It might only be remembered by certain academics and a handful of literary enthusiasts that Western civilization is haunted by a fear of language. Or really, the fear that we’ve forgotten the original “true” language that was one and the same with the universe, such as the names that Adam gave the animals. Stranded here in our postlapsarian world, we mutter words that are meaningless, or worse, lies—a shell game that connects “nothing with nothing,” as Eliot writes. We fear that modern language, in its odd sort of sophistication, serves mainly to separate us from the world with an ironic distance. This is what Schiller meant by distinguishing between naive and sentimental poetry. And this is the price we feel we pay for unnecessarily complicating our minds with abstraction. Surprisingly, these same concerns happen to be the focus of the environmentalist Paul Kingsnorth’s latest book, Savage Gods.
I call Kingsnorth an environmentalist for convenience’s sake. He’s much more complex, and infinitely more interesting, than your average political partisan. For one, he’s successfully made the move from mainstream journalist to offbeat novelist (with The Wake and The Beast, novels about the aftermath of the Norman invasion of England and a contemporary Londoner fleeing the shackles of civilization, respectively), poet, and publisher of the journal Dark Mountain, which runs stories “that can help us make sense of a time of disruption and uncertainty.”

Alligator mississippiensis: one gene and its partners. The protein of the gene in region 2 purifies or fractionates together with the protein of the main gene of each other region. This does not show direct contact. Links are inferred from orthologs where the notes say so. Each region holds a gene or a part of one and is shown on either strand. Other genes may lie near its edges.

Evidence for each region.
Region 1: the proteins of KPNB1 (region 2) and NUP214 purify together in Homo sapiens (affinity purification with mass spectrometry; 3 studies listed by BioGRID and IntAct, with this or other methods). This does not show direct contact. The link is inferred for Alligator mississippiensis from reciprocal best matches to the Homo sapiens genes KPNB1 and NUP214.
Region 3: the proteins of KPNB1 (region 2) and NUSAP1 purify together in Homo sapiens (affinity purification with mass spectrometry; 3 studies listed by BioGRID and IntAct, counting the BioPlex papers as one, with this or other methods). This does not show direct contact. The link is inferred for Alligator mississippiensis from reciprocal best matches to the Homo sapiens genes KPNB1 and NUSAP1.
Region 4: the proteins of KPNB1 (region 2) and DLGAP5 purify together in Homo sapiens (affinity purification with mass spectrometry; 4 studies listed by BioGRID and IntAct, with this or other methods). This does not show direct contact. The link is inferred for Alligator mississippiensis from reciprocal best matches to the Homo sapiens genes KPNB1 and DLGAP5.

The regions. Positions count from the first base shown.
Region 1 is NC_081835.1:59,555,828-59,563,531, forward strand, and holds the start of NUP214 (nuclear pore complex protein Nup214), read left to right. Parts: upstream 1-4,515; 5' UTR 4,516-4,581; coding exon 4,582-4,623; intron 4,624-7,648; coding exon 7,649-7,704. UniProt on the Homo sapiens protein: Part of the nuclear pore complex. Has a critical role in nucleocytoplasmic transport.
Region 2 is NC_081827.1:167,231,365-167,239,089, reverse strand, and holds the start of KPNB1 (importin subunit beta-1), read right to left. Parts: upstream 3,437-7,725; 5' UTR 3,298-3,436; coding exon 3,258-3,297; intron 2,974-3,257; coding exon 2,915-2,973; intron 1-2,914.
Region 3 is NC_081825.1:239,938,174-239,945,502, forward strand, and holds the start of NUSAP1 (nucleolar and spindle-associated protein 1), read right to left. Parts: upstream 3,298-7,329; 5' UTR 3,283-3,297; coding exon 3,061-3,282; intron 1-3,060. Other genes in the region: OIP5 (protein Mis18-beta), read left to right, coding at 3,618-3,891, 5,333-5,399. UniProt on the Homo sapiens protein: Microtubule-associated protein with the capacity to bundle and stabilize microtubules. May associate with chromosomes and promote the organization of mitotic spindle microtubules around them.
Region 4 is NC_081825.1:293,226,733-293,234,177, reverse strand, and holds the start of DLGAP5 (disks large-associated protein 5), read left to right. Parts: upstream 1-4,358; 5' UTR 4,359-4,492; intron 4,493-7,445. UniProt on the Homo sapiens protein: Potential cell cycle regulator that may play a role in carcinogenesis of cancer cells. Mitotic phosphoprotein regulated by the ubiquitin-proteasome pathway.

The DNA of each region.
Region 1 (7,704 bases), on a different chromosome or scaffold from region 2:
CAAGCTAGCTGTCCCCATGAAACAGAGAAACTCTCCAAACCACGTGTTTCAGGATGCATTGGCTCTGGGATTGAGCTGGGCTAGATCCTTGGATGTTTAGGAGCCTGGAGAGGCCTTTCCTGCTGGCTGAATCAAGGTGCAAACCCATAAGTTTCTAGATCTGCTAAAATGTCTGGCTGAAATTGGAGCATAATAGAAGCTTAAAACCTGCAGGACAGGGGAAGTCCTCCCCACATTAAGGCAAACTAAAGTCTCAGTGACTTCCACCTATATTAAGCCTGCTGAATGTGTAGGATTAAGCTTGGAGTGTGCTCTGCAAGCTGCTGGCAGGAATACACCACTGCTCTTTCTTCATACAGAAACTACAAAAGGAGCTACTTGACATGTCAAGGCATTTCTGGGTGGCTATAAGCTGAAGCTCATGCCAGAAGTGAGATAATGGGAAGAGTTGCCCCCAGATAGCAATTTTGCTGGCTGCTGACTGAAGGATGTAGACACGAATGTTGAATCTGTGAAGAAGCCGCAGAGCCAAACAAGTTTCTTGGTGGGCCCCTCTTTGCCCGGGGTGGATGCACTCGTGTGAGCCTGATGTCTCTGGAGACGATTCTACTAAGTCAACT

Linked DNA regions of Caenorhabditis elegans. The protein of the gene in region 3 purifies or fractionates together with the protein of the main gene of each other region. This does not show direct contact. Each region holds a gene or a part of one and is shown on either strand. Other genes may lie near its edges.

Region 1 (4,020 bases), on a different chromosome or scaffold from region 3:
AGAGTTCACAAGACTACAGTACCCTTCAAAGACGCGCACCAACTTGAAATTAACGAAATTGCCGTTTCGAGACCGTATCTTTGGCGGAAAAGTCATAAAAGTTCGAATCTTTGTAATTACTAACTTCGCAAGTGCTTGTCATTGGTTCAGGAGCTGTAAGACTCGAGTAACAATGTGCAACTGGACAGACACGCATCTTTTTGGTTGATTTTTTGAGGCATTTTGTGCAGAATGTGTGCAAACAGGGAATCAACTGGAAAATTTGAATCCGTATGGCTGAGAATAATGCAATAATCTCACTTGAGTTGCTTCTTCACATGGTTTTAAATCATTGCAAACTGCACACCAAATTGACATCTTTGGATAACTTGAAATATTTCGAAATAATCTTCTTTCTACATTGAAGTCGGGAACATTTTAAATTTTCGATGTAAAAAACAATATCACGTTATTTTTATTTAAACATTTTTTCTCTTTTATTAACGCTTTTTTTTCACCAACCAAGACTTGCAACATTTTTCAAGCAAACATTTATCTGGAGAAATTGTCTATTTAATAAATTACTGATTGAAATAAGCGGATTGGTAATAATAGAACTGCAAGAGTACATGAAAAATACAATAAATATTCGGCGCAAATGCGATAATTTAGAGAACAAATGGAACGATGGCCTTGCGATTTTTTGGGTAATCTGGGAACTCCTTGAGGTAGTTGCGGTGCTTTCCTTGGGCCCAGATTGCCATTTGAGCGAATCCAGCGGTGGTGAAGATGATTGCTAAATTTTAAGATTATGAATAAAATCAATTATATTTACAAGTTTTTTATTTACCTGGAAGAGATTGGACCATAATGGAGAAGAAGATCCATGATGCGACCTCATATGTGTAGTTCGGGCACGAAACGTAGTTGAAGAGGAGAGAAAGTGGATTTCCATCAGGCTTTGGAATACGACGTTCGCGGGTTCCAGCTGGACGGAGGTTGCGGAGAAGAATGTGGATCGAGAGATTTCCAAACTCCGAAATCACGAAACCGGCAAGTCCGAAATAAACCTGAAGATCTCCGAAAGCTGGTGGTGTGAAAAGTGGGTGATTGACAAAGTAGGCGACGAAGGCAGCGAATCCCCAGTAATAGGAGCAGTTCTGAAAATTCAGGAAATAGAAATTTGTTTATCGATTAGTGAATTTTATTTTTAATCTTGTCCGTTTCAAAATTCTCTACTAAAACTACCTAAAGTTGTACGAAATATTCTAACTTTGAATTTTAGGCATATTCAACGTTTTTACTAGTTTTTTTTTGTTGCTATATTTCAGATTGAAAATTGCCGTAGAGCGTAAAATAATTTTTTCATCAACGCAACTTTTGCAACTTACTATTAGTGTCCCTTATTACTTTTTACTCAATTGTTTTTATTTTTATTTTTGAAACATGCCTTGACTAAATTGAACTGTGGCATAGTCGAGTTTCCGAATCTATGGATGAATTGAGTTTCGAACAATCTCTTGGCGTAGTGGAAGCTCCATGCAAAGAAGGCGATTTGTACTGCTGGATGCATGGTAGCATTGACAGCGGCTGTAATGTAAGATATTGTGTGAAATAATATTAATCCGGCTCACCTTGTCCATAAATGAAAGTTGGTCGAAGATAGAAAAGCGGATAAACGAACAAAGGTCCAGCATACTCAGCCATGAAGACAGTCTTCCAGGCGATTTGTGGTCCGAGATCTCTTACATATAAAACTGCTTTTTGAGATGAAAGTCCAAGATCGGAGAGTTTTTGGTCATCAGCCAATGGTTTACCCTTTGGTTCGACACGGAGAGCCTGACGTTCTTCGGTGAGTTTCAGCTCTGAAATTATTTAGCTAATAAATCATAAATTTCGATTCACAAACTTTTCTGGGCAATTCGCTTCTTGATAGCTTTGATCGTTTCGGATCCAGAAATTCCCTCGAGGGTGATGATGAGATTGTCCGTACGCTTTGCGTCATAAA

Regardless of whether you share Kingsnorth’s dark view of the future, his voice is unique and his moral obligations taken seriously. So seriously, in fact, that he feels the existential imperative to make the words he writes cohere to the life he lives. A few years ago, he purchased a tract of land in Western Ireland where he homesteads with his family, living as simple and unencumbered a life as possible. They grow their food, homeschool their children, keep animals, and dispose of their own waste. It’s a life that might strike some as idyllic or beautifully simple. But of course, as Kingsnorth explores in the book, those are just words, and we know how slippery those can be. Savage Gods is a deeply felt, searching account of yearning to live an authentic life in the modern world. It would be a tall order for anyone, but for a language-addicted writer, the task is doubly difficult.
Something quite appealing about Savage Gods is that it defies conventional political categories. And necessarily so, one would imagine, if your goal is to cut through the “noise” of the moment. What makes Kingsnorth at least notionally conservative is that he understands, as he puts it, that “culture comes from places.” The word itself, derived in part from the Latin cultus, or “care,” and French colere, “to till,” implies that we create meaning in our lives by tending to the specificity of our surroundings. Knowing this, Kingsnorth has decided to root himself in a specific place and tend to it. He’s staked all his chips on this traditional notion of human flourishing.